Students at La Jolla High — athletes or not — are on their way to becoming stronger. The school has a new program devoted to strength and conditioning, headed by coach Ryan Lennard. With it, thanks to the Foundation of La Jolla High, comes new weight-room equipment. The program, though common in colleges across the state, is not common in high schools.
When it comes to athletes, “The No. 1 goal is injury prevention,” Lennard said. “Everything else, getting faster and more powerful, is really secondary. It doesn’t matter how big strong and fast you are, if you’re hurt, you can’t play.”
Part of the program takes in-season teams and puts the athletes through a movement screening to see each individual’s alignment and to determine what areas they need to work on.
For example, “I’ll put them through a squat and see where their hips are in relation to their knees and ankles,” Lennard said. “I can see if they are leaning too far forward, that means they do not have enough strength in their gluteal muscles. If you’re not strong in your glutes but stronger in your quads, that predisposes you to an ACL injury.
“It’s about balance and having equal strength all across the body. I can make that assessment and work on those problem areas so they will get stronger in certain areas.”
As part of the training Lennard provides, he demonstrates techniques for muscle strengthening and then supervises the athletes to make sure their form is correct, and then other coaches implement the exercises daily in their warmups.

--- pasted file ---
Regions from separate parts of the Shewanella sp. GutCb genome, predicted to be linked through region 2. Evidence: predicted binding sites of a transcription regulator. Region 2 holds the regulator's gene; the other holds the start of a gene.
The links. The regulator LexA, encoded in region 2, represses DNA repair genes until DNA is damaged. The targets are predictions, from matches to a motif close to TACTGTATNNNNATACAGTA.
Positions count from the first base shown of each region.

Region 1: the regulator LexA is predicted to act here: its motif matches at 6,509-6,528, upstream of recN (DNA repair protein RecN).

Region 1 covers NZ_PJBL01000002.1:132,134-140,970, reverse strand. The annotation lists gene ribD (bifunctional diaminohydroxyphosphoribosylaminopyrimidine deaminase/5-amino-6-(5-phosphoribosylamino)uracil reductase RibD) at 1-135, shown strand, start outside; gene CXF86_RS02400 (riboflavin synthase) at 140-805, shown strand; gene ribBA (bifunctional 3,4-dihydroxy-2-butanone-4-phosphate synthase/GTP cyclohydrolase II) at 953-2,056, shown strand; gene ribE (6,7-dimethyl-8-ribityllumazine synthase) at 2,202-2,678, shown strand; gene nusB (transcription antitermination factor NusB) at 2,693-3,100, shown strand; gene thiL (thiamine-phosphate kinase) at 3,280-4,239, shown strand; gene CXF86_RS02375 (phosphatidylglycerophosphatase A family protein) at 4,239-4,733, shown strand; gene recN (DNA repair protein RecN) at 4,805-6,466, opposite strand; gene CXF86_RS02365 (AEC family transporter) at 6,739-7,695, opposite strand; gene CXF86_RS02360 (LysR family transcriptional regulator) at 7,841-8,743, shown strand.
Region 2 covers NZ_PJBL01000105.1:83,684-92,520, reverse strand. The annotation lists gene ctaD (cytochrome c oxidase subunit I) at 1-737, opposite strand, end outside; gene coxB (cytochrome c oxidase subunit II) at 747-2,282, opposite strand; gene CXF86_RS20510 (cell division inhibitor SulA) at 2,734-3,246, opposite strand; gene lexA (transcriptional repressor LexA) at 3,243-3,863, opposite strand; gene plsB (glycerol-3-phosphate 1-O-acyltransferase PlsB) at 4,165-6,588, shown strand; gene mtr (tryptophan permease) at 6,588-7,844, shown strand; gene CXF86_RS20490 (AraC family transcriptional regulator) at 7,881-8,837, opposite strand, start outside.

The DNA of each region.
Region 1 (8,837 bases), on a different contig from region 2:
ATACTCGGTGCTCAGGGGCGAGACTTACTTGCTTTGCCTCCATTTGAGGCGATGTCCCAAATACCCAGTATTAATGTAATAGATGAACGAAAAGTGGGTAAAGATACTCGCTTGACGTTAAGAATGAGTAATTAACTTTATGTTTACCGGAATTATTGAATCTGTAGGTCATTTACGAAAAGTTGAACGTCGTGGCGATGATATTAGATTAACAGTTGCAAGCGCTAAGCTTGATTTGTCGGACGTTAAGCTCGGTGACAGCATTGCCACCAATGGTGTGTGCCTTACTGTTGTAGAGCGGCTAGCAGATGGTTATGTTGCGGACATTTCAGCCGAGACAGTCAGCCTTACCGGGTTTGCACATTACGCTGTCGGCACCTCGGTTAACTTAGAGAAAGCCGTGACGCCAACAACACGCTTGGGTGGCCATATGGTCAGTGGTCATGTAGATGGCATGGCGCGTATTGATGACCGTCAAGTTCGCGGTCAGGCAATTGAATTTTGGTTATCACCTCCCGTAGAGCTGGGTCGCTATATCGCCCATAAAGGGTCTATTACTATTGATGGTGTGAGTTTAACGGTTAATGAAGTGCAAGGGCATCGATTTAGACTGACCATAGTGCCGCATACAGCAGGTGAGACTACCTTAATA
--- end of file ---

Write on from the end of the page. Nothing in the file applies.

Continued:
Obviously, he joked, that could not be done with 800 students participating in regular PE classes. The special goal for the general student population is to “undo the harm that takes places from sitting all day.”
Foremost, he said, is hip flexor mobility. “Kids sit in class all day so their hip flexors get really tight from being in the flexed position. We get them out and stretch their hips and we do hip mobility exercises,” he said.
Additionally, thoracic (chest) and spine mobility helps with posture. Because of the different abilities and strengths, Lennard said he is starting with the very basics and will progress throughout the year.
“One goal is to get students ready to pass their Fitnessgram (a physical fitness test required by San Diego Unified School District for students in ninth grade) but I don’t have a set number of reps they should be able to do or anything,” he said. “It’s just to have them get stronger through the core and have better posture.”
Of the new program, La Jolla High Athletic Director Paula Conway said, “We are thrilled to have Ryan Lennard on staff to help support our students. He brings a wealth of knowledge about strength, conditioning and wellness.”
Lennard coached wrestling at LJHS for nine years before earning his kinesiology degree from San Diego State in 2012. He worked at UCSD in its strength department and spent a summer at UCLA in its program.
“I told Paula Conway before I left for UCLA that the school would really benefit from the strength and conditioning program (because) injury prevention is huge,” he said. “And for most of these athletes, when it comes to working out in the weight room, coaches tell them to go exercise on their own. The (coaches) teach as they were taught and they don’t always have weight room knowledge.”